The story of how one woman refused to be irritated by IBS…

IBSYou know the feeling…you are sat in a crowded room and your stomach groans with peculiar sounds, accompanied by excruciating cramps. You don’t know whether to sit it out or make a dash to the closest toilet and hope nobody is already occupying the adjacent cubicle.

This might sound like a humorous situation for a sitcom, but it is a fairly common experience for millions of people who have Irritable Bowel Syndrome (IBS), and it is certainly far from a laughing matter. In particularly, IBS at work can be a deeply distressing thing to try and fight, but can be managed with a proper understanding of the condition and what can be done to ease/avoid an occurrence of symptoms.

The gut disorder can result in a variety of symptoms, but common symptoms generally include: bloating, wind, stomach cramps, and most people with IBS have bouts of diarrhoea and/or constipation.

Evidence suggests that the majority of people with IBS first begin to develop their symptoms between the ages of 20 and 30. Symptoms often appear and disappear in bouts, commonly after eating certain foods and during times of stress.

For one sufferer however, the problems began at a much earlier age. Medical librarian Vicky Grant, 43, has been trying to cope with IBS symptoms since the age of 13.

Vicky, then in her 30s, was in a work meeting when she was struck down with the all too familiar feelings of the condition.

She recalls: “I didn’t know whether to make a dash to the bathroom or just sit it out and hope it would pass. I was coping with up to seven bouts of diarrhoea a day and it was really taking its toll on me. I decided to risk it and stay put, but I was concentrating so hard on staying in control that everything being said in the meeting passed over my head.”

Vicky’s life was severely restricted by her IBS. She adds: “I felt bloated, tired and fatigued. My weight was below 7st (I’m 5ft 3in). I’d lost so much weight and looked terrible – I’m sure people thought I had anorexia. It was also making me depressed. I’d tried every drug, complementary therapy and diet under the sun, some things helped a little but nothing made my symptoms manageable. I was just so fed up with being ill all the time.”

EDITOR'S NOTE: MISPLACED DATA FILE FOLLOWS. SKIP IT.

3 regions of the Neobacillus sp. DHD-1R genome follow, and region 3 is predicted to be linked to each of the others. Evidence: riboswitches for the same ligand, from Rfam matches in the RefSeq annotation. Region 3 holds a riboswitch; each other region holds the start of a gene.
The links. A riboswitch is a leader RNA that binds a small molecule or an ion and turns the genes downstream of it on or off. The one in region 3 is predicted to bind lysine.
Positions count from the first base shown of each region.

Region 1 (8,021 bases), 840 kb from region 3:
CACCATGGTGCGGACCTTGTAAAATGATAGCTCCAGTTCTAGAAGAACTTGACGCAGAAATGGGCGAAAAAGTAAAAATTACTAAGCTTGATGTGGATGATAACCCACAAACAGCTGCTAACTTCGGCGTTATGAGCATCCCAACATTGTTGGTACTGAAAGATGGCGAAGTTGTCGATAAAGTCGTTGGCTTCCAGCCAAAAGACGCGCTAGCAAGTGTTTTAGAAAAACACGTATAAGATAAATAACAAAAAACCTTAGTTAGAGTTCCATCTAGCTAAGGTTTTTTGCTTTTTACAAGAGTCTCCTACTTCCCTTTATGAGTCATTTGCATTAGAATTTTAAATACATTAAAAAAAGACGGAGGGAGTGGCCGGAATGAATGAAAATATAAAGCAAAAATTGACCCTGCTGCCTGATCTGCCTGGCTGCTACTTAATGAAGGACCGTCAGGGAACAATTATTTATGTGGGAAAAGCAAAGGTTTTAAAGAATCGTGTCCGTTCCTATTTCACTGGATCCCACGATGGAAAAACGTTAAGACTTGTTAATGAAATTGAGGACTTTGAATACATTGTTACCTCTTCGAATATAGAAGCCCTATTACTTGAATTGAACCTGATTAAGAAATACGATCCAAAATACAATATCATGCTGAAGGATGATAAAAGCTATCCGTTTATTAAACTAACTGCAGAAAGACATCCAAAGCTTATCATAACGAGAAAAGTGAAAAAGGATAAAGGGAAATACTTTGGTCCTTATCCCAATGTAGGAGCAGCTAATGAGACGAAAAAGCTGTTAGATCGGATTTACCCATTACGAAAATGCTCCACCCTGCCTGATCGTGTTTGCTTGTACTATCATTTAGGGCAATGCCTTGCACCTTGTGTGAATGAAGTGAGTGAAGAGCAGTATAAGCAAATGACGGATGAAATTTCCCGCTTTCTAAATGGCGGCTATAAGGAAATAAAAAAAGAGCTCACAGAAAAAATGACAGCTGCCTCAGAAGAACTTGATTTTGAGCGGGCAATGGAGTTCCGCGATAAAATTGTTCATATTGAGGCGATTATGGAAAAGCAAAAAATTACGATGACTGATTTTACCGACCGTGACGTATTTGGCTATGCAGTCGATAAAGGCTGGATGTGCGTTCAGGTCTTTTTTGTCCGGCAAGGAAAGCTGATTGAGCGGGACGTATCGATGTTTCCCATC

Vicky is not alone though and a tenth of all doctors’ appointments are for symptoms related to IBS, which many doctors find difficult to treat. After all, the exact causes are still unknown and even though patients suffer with uncomfortable and sometimes distressing symptoms, unlike other bowel diseases IBS does not leave the gut with any noticeable damage.

Treatments are often a case of trial and error; changes in diet are often advised and IBS patients are usually instructed to keep a food diary. This can pinpoint the main triggers, i.e. are dairy or wheat products causing a flare-up of symptoms? Psychological therapy is another option for patients, and a lot of people find relief with antispasmodic medicines such as Buscopan IBS Relief and Colpermin 100 Capsules.

It took years for Vicky to find the courage to see her GP, finally going to see him in her early 20s. “He told me I did have IBS and that in my case it was due to stress and advised me to tackle the stress,” she says.

“I didn’t think I was any more stressed than any of my friends and thought the stress I was under was at least partly due to coping with my IBS. I tried meditation, but it made no difference. Over the years my IBS left me feeling totally drained.”

Nothing seem to have much effect for Vicky’s symptoms so three years ago she took to the internet to search around for stories of other people’s experiences and what worked for them.

One thing that kept being mentioned was vitamin D. Vicky recalls: “One thing that kept cropping up online was how high-dose vitamin D supplements could help. I read one blog then reports from patients on forums talking about this – it was generating a lot of interest.”

From things she had read on the internet, Vicky decided to try taking vitamin D2 – a dose of the nutrient (1,000 international units), but she had little success.

“Then a work colleague who has multiple sclerosis mentioned that vitamin D3 from fish oils is closer to the type the body makes naturally and was more effective and should be taken at a higher dose,” says Vicky.

“So I switched to 4,000 international units a day of D3, which is a safe dose. Within days, my symptoms eased and progressively improved over the months. After years of symptoms, my diarrhoea, cramps, pain and bloating disappeared. I started to feel well, put on weight and my depression lifted. It was amazing. My symptoms would flare up again though, if I forgot to take it.”

It is believed vitamin D might work by boosting the immune system as well as the gut’s barrier. Dr Nick Read, chairman of the IBS Network’s medical advisory group, says there is evidence some types of IBS involve a low level of inflammation in nerve endings in the gut.

He comments: “Inflammation around the gut’s nerve cells may make the intestine more sensitive to food and stress. We can’t say vitamin D works as a treatment for IBS yet. Only a properly designed trial will establish whether it works or not.”

Julian Walters, professor of gastroenterology at Imperial College, London, says it could be ‘plausible’ that vitamin D has a role to play in IBS treatments, although warns: “We shouldn’t assume it will work. It could just be the power of placebo.”

Related Posts - MSC News

This entry was posted in Stomach and Bowel and tagged , , , , , . Bookmark the permalink.

Comments are closed.